How did Donald Trump capture both the Republican Party and the presidency?

In “The Right: The Hundred-Year War for American Conservatism” (Basic Books, 2022), AEI Senior Fellow Matthew Continetti explains the political atmosphere of the present moment by looking to the conservative movement’s past. In a sweeping history that takes us from the 1920s to the present, Continetti chronicles the triumphs and struggles of the intellectuals, activists, and politicians who brought the right from obscurity to the heights of American government. Tracing the intersecting lives of figures such as William F. Buckley, Ronald Reagan, and George W. Bush, Continetti shows how conservative ideas have fared in the political struggles of the 20th and 21st centuries.



Since its ascent, American conservatism has been torn between the need to appeal to the political mainstream and the pull of extreme impulses. Joseph McCarthy, George Wallace, Pat Buchanan, and Ron Paul all anticipated Trump’s rise with populist challenges to the conservative establishment. From the John Birch Society to January 6, conservative intellectuals have struggled against the presence of conspiracy theories and violent fringes in the movement.


While the conservative movement may find itself divided intellectually and politically by the Trump presidency, its past nonetheless suggests it has a future. The defense of the American experiment in limited, constitutional self-government remains an enduring theme of American conservatism at its best. Liberalism’s idealism and populist radicalism’s emphasis on repudiating institutions will remain consistent political temptations that must be opposed.

“The Right” argues that if conservatism is to find its way, it must once again defend the essential moderation of the American political system against these excesses.

Throughout the 20th century, conservatism accomplished this on the grandest scale, solving crises such as urban crime and inflation while playing a decisive role in defeating the Soviet Union. As American values continue to be challenged today, a conservative affirmation of those ideas remains more essential than ever.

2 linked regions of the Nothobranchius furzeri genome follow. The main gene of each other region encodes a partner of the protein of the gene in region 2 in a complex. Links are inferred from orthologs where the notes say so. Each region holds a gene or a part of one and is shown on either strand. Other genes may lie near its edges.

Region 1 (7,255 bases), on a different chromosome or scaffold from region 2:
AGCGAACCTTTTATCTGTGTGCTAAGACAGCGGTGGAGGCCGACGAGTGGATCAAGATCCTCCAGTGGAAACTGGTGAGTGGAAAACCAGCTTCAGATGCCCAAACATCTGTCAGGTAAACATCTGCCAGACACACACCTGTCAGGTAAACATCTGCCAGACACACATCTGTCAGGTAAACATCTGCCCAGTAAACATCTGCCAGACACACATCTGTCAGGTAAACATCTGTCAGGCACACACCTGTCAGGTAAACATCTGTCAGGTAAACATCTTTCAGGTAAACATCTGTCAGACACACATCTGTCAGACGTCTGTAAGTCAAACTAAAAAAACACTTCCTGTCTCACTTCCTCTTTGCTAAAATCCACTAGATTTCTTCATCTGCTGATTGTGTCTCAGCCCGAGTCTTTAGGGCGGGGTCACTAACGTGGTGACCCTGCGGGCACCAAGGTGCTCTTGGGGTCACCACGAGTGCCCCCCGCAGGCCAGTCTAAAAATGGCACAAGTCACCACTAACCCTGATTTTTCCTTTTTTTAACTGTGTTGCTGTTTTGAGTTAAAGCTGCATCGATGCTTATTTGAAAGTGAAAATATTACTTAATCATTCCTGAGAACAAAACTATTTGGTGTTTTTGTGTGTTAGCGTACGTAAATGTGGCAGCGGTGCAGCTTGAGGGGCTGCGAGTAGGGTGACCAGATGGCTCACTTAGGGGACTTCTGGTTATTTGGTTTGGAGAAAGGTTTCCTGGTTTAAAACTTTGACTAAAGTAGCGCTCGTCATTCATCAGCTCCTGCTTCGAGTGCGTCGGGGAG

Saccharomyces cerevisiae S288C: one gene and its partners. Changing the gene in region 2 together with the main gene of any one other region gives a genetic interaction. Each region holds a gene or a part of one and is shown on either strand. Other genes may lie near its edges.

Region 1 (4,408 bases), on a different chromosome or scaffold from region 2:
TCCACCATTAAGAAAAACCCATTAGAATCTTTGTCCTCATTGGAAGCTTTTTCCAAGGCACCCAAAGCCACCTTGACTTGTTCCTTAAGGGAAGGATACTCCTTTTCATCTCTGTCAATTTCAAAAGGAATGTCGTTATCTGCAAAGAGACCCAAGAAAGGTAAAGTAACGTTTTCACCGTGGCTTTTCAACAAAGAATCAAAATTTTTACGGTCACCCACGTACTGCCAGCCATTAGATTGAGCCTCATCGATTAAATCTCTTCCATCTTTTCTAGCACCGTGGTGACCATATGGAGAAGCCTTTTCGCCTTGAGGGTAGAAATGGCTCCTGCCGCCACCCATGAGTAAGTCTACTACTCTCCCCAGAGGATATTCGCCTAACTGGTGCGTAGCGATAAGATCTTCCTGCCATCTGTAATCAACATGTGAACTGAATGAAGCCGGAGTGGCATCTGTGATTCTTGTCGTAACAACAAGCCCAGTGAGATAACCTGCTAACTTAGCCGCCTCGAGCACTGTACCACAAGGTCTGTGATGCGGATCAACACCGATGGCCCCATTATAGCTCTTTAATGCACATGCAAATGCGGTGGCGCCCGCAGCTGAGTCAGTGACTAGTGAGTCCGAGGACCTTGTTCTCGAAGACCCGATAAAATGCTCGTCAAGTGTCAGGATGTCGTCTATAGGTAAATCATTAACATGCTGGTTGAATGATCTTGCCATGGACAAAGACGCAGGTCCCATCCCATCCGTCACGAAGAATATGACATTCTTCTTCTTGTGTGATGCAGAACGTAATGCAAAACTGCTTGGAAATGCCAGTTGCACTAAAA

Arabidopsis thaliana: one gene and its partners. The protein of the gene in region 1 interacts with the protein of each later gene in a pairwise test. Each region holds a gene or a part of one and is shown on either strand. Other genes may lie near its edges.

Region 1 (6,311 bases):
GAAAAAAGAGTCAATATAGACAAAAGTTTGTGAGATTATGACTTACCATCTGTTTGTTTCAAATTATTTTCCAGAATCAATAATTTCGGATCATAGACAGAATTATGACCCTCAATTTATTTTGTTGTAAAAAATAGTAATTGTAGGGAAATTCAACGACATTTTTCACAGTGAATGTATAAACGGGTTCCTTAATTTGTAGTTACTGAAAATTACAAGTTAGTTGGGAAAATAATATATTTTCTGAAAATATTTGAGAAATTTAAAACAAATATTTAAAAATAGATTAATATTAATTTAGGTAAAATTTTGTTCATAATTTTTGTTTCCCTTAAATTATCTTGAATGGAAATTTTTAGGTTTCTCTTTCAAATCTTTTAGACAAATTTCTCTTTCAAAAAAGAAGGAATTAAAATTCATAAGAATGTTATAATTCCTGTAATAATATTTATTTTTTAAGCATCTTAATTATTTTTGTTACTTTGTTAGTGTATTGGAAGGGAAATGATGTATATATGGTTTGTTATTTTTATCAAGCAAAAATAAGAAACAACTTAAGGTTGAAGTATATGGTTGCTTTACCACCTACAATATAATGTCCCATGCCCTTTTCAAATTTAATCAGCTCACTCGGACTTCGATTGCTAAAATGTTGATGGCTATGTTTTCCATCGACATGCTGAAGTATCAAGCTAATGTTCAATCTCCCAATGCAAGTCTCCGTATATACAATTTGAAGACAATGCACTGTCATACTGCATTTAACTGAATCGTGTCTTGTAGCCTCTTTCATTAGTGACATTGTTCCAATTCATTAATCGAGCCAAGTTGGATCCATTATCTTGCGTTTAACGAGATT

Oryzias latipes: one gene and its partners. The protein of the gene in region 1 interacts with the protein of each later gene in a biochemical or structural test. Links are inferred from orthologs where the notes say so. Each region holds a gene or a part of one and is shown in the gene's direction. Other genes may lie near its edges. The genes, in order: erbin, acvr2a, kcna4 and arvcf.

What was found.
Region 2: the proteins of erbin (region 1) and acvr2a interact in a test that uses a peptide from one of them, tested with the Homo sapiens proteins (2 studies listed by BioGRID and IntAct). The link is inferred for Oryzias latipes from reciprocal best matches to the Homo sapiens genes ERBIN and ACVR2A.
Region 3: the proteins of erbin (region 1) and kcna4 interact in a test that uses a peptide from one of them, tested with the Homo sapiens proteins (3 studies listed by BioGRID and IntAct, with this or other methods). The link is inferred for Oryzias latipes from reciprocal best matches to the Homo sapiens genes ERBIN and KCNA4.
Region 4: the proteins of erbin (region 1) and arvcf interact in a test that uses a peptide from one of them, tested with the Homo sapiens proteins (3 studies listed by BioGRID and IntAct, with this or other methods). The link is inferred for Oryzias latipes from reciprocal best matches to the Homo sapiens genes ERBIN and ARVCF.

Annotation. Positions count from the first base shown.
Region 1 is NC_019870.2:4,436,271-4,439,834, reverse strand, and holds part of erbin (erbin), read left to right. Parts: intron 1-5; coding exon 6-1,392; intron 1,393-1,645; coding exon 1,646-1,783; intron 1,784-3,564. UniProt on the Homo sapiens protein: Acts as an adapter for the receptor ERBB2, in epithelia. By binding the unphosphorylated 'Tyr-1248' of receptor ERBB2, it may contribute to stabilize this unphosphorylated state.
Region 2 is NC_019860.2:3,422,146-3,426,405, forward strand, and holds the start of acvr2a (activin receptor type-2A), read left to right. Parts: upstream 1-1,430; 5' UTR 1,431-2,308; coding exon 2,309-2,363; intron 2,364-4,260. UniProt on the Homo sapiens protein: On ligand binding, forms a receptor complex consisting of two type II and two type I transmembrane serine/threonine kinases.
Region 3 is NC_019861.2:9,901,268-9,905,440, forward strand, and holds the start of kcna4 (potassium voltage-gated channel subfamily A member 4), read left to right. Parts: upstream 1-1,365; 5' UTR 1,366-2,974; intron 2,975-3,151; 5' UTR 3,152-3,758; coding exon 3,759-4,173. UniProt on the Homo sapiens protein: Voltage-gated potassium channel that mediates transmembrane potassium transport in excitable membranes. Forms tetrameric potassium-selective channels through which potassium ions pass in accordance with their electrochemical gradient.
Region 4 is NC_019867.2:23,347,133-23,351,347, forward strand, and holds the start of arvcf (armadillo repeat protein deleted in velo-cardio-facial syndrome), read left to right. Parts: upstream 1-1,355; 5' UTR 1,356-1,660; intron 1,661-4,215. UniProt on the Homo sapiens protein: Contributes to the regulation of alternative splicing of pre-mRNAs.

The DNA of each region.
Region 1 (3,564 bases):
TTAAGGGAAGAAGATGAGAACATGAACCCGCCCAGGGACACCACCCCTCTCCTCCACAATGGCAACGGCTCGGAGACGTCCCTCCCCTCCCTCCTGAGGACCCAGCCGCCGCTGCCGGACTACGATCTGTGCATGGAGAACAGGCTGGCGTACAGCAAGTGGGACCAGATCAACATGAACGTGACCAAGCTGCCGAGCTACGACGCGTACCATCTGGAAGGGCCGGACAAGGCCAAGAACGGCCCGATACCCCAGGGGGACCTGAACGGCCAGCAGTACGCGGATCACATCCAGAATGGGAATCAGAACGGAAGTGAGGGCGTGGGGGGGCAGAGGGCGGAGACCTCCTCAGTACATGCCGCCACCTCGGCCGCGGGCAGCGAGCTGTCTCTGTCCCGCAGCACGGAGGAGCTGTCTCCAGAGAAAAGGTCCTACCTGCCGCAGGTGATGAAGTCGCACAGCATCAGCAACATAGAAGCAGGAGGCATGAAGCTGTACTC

Continetti blends intellectual and political history to reimagine the mainsprings of conservative success, with populism serving as a source of energy for conservatives as well as a threat to the high principles that many of them hold dear. His engaging history moves at a brisk pace, presenting brief portraits of key figures and connecting them to major events and trends. With a combination of workmanlike prose and fresh thinking, Continetti has written what could become one of the great books of conservative self-definition, deserving shelf space beside the likes of The Conservative Intellectual Movement in America by George H. Nash and The Conservative Sensibility by George F. Will.

John J. Miller

(Director of the journalism program at Hillsdale College)

“Matthew Continetti has earned his luminous reputation as the foremost contemporary chronicler of American conservatism’s path to today’s problematic condition. He traces conservatism’s rich intellectual pedigree, from the founders’ classical liberalism through twentieth-century conservatives’ responses to the challenges of progressivism. The result is a thinking person’s map for the road ahead.”
George F. Will

(Washington Post columnist & author of “The Conservative Sensibility”)

“A sturdy account of the many divisions within modern conservatism. . . . Rational, well thought out, and impeccably argued — of interest to all students of politics.”
Kirkus Reviews

(Review for “The Right”)

“Matthew Continetti has written an instant classic, sure to become the essential one-volume history of modern American conservatism. Balanced and subtle, it offers an engaging combination of intellectual and political history that makes sense of the immensely complicated story of the Right.”
Yuval Levin

(Director of Social, Cultural, and Constitutional Studies at the American Enterprise Institute and author of “A Time to Build”)

“Deft and authoritative, Matthew Continetti illuminates conservatism’s present through its long and often tumultuous past. ‘The Right’ isn’t just an engaging history and incisive analysis of the intra-conservative debate, but an essential contribution to it.”
Rich Lowry

(Former editor in chief of National Review)



Matthew Continetti is a senior fellow at the American Enterprise Institute, where his work focuses on American political thought and history, with a particular focus on the development of the Republican Party and the American conservative movement in the 20th century.

A prominent journalist, analyst, author, and intellectual historian of the right, Continetti is the founding editor of The Washington Free Beacon. Previously, he was opinion editor at The Weekly Standard.

Continetti is also a contributing editor at National Review and a columnist for Commentary magazine. He has been published in The Atlantic, The New York Times, The Wall Street Journal, and The Washington Post, among other outlets. He also appears frequently on Fox News Channel’s “Special Report” with Bret Baier and MSNBC’s “Meet the Press Daily” with Chuck Todd.

Continetti is the author of two previous books: “The Persecution of Sarah Palin: How the Elite Media Tried to Bring Down a Rising Star” (Sentinel, 2009) and “The K Street Gang: The Rise and Fall of the Republican Machine” (Doubleday, 2006).

He has a BA in history from Columbia University.


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